- Warning issued after email sent to attorneys asking to use their details in filings
- Move appears to be designed to circumvent proposed new roles on representation
- Expert calls on USPTO to add security to its filing system or face further fraud
The United States Patent and Trademark Office (USPTO) has issued an alert over solicitation emails from parties wishing to use the name and address of US attorneys when filing trademarks at the office. However, such a move may not be enough, with a legal expert calling on the USPTO to add security to its filing system, warning that failure to act could see third parties fraudulently using attorney names when applying for trademarks.
Last week we reported on the USPTO’s proposal to change federal trademark law to require foreign-domiciled trademark applicants, registrants and parties to Trademark Trial and Appeal Board proceedings to use an attorney who is licensed to practice law in the United States. Additionally, US-licensed attorneys representing clients before the USPTO would be required to confirm they are an active member in good standing of their bar and provide their bar membership information. The proposed change is designed to confront the problems posed by “foreign trademark applicants who purportedly are represented pro se… and who are filing inaccurate and possibly fraudulent submissions that violate the Trademark Act and/or the USPTO's rules”.
Those rules are not yet in place, but on Thursday WTR was contacted by a US practitioner who had – along with a number of her colleagues – received a solicitation email asking if they would be willing to act as attorney of record on filings that the third party in China was responsible for. We then contacted other US attorneys and it came to light that a number have also received the same approach, which read as follows:
Can I use your attorney address? We help customers apply for US trademarks, but we need you to provide attorney information and US recipient address. About submit US trademark, and reply to review comments are submitted by us, authorized email also writes us. Just use your attorney information, how much is it for one class/one trademark? I am looking forward to your reply. Thank you very much.
Given how many lawyers had received the email, WTR contacted the USPTO to see if they were aware of the emails and asking for reaction. We are still awaiting that comment (and will update this article if received) but 24 hours later the office issued its own alert, stating that it had “learned that US attorneys are receiving emails from people in China and perhaps elsewhere, offering to pay to use their information in trademark filings”.
In addition to asking for such solicitations to be reported (via the TMFeedback@uspto.gov email address), the USPTO warned: “Agreeing to such arrangements would likely be aiding unauthorized practice of law and violating federal rules, including the USPTO Rules of Professional Conduct, 37 C.F.R. Part 11. Attorneys who violate these rules may receive discipline, including exclusion or suspension from practice before the USPTO, reprimand, censure, or probation. Attorneys disciplined by the USPTO may also be reciprocally disciplined by their state bar.”
In light of the solicitation email doing the rounds, WTR spoke to Josh Gerben, principal of Gerben Law Firm. While he did not himself receive the email, he observed: “While using a ‘local counsel’ is something that is commonly accepted (where a foreign counsel can manage a case and local counsel can advise and make the relevant filings), it would not be an acceptable arrangement to just let someone else use your name for the purposes of making filings with the USPTO”.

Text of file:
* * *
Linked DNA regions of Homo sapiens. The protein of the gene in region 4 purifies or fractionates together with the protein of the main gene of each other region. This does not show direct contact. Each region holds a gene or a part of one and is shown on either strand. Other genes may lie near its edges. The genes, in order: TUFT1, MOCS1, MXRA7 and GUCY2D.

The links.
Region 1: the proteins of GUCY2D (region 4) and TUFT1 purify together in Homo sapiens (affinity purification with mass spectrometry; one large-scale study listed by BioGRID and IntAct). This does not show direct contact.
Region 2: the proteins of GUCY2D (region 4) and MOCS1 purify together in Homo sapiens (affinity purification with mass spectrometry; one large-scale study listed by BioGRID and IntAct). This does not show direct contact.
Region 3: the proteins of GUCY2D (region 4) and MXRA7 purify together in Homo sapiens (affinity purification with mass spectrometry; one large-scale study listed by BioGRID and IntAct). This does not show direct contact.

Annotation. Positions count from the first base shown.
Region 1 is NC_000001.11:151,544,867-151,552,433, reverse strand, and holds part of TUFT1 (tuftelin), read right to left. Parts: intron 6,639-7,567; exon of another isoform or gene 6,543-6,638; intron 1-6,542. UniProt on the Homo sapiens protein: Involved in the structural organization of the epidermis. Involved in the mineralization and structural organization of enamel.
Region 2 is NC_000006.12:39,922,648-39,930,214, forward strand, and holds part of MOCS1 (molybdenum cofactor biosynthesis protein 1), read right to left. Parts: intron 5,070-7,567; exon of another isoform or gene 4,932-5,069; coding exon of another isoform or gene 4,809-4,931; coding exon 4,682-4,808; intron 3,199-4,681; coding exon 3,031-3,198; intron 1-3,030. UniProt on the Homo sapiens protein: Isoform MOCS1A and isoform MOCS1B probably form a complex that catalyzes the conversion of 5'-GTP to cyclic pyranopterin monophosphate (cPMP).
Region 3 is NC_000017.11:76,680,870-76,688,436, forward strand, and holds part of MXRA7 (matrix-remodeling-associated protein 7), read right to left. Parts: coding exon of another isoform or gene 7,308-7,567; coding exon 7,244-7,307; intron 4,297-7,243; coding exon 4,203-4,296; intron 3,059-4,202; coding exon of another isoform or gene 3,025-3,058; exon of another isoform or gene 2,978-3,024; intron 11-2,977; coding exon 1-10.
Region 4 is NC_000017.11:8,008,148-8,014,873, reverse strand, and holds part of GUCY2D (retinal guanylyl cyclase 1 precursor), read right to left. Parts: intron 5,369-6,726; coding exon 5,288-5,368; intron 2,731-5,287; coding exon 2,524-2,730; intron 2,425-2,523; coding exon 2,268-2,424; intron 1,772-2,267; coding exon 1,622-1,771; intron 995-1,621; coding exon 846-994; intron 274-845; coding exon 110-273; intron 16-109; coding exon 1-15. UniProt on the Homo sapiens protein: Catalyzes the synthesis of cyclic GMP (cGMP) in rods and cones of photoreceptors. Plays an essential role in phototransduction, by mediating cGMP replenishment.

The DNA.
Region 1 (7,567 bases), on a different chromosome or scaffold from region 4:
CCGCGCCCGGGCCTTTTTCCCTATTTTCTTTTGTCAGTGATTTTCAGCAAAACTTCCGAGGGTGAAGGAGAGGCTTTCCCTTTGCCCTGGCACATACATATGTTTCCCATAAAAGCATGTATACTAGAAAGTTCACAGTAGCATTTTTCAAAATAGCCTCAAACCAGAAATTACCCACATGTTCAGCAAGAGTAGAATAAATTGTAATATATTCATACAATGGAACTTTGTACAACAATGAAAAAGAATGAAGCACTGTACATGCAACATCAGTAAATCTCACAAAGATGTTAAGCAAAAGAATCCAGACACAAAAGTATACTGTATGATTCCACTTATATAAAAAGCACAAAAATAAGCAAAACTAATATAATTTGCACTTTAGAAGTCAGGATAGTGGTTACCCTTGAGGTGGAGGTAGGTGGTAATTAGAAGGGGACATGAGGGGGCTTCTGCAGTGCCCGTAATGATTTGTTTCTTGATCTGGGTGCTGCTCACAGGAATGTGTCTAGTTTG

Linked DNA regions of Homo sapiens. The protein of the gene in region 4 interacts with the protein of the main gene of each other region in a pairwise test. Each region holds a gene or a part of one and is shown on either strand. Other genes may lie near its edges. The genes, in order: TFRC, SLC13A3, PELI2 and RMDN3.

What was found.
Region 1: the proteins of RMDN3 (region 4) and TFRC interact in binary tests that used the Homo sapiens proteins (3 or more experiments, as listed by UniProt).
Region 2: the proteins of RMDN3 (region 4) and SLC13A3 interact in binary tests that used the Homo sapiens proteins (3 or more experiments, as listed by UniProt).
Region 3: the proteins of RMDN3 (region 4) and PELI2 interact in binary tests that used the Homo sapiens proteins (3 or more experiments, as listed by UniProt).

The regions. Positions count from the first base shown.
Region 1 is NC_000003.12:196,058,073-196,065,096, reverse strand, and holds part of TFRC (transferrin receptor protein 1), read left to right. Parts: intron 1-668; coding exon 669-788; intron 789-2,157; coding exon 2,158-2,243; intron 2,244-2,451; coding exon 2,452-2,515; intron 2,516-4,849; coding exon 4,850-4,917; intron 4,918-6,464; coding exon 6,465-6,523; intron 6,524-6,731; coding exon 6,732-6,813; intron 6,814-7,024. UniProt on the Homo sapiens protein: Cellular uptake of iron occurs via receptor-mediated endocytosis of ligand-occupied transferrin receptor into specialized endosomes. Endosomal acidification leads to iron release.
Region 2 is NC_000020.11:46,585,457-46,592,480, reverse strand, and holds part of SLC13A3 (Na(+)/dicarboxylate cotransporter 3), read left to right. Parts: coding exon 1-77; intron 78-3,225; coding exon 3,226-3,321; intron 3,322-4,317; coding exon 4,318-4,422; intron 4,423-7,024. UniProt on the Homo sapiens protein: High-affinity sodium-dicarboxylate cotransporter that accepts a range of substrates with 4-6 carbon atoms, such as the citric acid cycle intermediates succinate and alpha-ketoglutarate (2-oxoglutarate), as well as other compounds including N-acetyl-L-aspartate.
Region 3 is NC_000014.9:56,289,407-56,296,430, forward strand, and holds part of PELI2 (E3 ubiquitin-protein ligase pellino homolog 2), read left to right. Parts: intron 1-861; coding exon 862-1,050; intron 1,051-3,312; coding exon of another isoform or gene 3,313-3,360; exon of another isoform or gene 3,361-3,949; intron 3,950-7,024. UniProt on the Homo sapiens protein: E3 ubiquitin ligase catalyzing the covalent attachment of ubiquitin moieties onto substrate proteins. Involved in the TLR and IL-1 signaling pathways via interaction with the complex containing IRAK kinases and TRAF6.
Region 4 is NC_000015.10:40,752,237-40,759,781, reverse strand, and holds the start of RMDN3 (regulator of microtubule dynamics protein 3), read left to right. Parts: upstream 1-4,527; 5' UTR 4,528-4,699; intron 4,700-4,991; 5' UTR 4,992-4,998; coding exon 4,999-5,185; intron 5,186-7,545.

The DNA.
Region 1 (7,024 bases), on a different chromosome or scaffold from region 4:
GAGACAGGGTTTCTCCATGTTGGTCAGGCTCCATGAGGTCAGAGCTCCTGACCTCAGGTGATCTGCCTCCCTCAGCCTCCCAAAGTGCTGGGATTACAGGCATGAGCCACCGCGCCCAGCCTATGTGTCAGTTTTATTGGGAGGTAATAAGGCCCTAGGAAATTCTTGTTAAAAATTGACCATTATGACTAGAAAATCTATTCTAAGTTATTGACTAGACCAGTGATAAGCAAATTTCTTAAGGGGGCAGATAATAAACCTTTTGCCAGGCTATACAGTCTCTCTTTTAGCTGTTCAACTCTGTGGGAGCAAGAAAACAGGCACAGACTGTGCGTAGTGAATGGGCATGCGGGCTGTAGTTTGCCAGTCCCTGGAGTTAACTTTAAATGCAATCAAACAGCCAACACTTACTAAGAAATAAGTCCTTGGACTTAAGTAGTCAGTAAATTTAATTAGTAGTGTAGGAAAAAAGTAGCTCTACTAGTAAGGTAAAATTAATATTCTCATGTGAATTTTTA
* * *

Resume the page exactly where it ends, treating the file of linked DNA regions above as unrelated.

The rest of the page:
Kelly P McCarthy, partner at Sideman & Bancroft, received the solicitation email and states: “As an attorney who frequently works with clients to navigate the US trademark register and assess risk levels for proceeding with new applications, registrations which are clearly fraudulent require trademark owners to use resources that they could be saving for other matters. Entities like this one, who appear to be clearing looking for ways to undermine the integrity of the USPTO’s systems, are really problematic. The idea that as a result of the recent USPTO announcements, the response was to spam a large number of attorneys to assist with this type of fraud is concerning and indicates that maybe this is even a bigger problem that many of us think.”
In terms of response, Gerben suggested that the USPTO has a responsibility to consider how its own systems can be exploited by those seeking to get around the proposed new rules: “In light of this potential rule change, I believe the USPTO needs to urgently add security to its filing system. It would be incredibly easy for a ‘bad actor’ to simply use an attorney's name without his or her knowledge. For example, when we submit filings to the USPTO, we simply type our firm's information on the filing and there is no verification whatsoever that it is indeed our firm making the filing. This is a massively antiquated system in a digital environment that is rife with fraud. The USPTO should immediately implement technology which would require a ‘log-in’ for attorneys so the identity of the person making the filing is at least verified through a password protected portal. I fully anticipate the fraudulent use of attorney names if no such security system is implemented.”
Whether the office considers such a system remains to be seen. However, Gerben warns that this could just be the start of a new phenomenon, concluding: “Since this is just a proposed rule, it will likely take some time to get implemented. My guess is that the bad actors who will try to get around the rule will likely go into high gear around the time the rule is implemented.”